Broome Pearling Industry

Pearl in a Clam

Broome is known as the pearling capital of the world as it was first discovered back in the mid-1800s that the beautiful ‘Mother of Pearl’ came from the coast just off Broome in a place called Roebuck Bay. Once this discovery was made settlement camps soon followed with men and women travelling here to claim their fortune so Broome quickly became a hive of activity but still rugged and in the middle of nowhere. Broome’s pearling industry quickly became interesting to many people as over 400 pearling luggers were sent out every day to the shallow waters of Roebuck Bay. Back when it all began slave labour of the local Aborigines was rife and they were rounded up and used as slaves to dive down to the depths to retrieve the pearls. Many died of starvation, malaria, and malnutrition and others saw untimely deaths with hazards of the sea such as shark attacks, drowning, and the bends. It wasn’t actually the pearl itself that they were after but the mother-of-pearl shell that was highly sought after for cutlery handles and buttons and finding the pearls was just an added bonus.

People from all over the world became very interested in Broome’s pearls and it was in the 1920s that saw the Japanese come in and take control of the pearling industry and luggers. By this time the waters in Roebuck Bay started to become depleted of mother of pearls so they devised a new plan to head to deeper waters to continue the pearling trade. The slave labour and torture of the Aborigines that were kept were finally released as they were no longer needed for the deeper waters where proper diving equipment was to be used. From this point on the pearl luggers were motorised and divers used mechanical air pumps to make the dive. Though come the time of WWII, Broome was bombed and the Japanese divers were interned bringing the pearling industry to a grinding halt. And then came the decline of the pearl buttons seeing the rapid decrease of pearl boats every year, but yet again the magic of the pearl won the hearts of the world and saw the small seaside town of Broome come alive again when pearls were discovered in Kuri Bay.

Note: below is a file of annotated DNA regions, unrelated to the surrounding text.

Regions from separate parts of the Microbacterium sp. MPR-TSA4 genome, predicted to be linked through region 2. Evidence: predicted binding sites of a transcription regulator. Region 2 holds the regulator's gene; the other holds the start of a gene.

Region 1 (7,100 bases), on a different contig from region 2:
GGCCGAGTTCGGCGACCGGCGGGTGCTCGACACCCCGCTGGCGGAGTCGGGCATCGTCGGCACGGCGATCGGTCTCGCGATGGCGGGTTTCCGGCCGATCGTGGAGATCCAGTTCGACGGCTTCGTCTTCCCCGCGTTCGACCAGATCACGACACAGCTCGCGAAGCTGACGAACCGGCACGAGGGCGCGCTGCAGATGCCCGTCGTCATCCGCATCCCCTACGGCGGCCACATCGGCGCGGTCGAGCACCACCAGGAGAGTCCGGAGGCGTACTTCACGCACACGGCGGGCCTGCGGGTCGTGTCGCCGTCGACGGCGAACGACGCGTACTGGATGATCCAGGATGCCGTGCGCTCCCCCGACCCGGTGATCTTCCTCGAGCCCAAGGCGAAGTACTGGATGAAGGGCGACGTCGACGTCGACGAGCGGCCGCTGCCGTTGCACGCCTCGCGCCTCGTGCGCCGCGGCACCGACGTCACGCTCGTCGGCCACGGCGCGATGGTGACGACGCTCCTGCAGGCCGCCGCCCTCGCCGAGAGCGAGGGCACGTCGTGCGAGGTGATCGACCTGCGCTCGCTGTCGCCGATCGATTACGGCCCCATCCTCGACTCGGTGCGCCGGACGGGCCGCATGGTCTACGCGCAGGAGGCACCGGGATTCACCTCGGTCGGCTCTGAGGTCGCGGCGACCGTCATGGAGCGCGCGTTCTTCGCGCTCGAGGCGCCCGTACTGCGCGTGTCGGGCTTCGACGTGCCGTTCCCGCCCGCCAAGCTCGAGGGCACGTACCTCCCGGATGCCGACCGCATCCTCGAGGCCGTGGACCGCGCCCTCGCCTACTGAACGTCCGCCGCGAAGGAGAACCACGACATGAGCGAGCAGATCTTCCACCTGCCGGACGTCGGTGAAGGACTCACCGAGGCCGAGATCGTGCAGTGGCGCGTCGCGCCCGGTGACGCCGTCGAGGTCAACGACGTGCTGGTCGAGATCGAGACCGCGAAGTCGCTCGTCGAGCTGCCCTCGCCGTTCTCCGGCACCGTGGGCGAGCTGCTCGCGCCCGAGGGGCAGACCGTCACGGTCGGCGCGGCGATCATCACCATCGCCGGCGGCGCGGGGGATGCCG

Peal Dust

The Broome pearling industry operates 16 licenses over 12 different companies to dive for pearl oyster stocks for their shell supply and brings in around AUS$200 million each year with its exports and employs more than 1000 people. It is cooperatively managed by the Government and Industry to keep up and maintain this precious resource. Each year the Australian Pearl Industry exports around 320 kan annually (3.75kg = 1kan) to places such as Japan, the USA, Hong Kong, and Europe which are always wanting more of the pure and naturally cultivated Australian pearl. As the Australian pearl is unlike any gemstone or other pearls that you can find, the Australian Pearl is of the highest grade of pearl where it is harvested by hand and then cleaned of sea salt and any other residue it might have and then graded. The purity of Australian pearls never fades and that is why so many are passed down through the ages!

Today you can wander through Chinatown in Broome to discover the colourful past and history of the pearl lugging days where billiard rooms, entertainment houses, and games rooms once stood standing. You can read tales and stories engraved upon the walls of Chinatown and browse through some of the most beautiful pearl showrooms around. There are old but beautifully restored luggers that you can sail on and come on board for the day to learn about how the pearling was once carried out. Broome is a town with many stories and a multicultural past that is just waiting to be shared with you, so come and discover a town that is alive and bustling.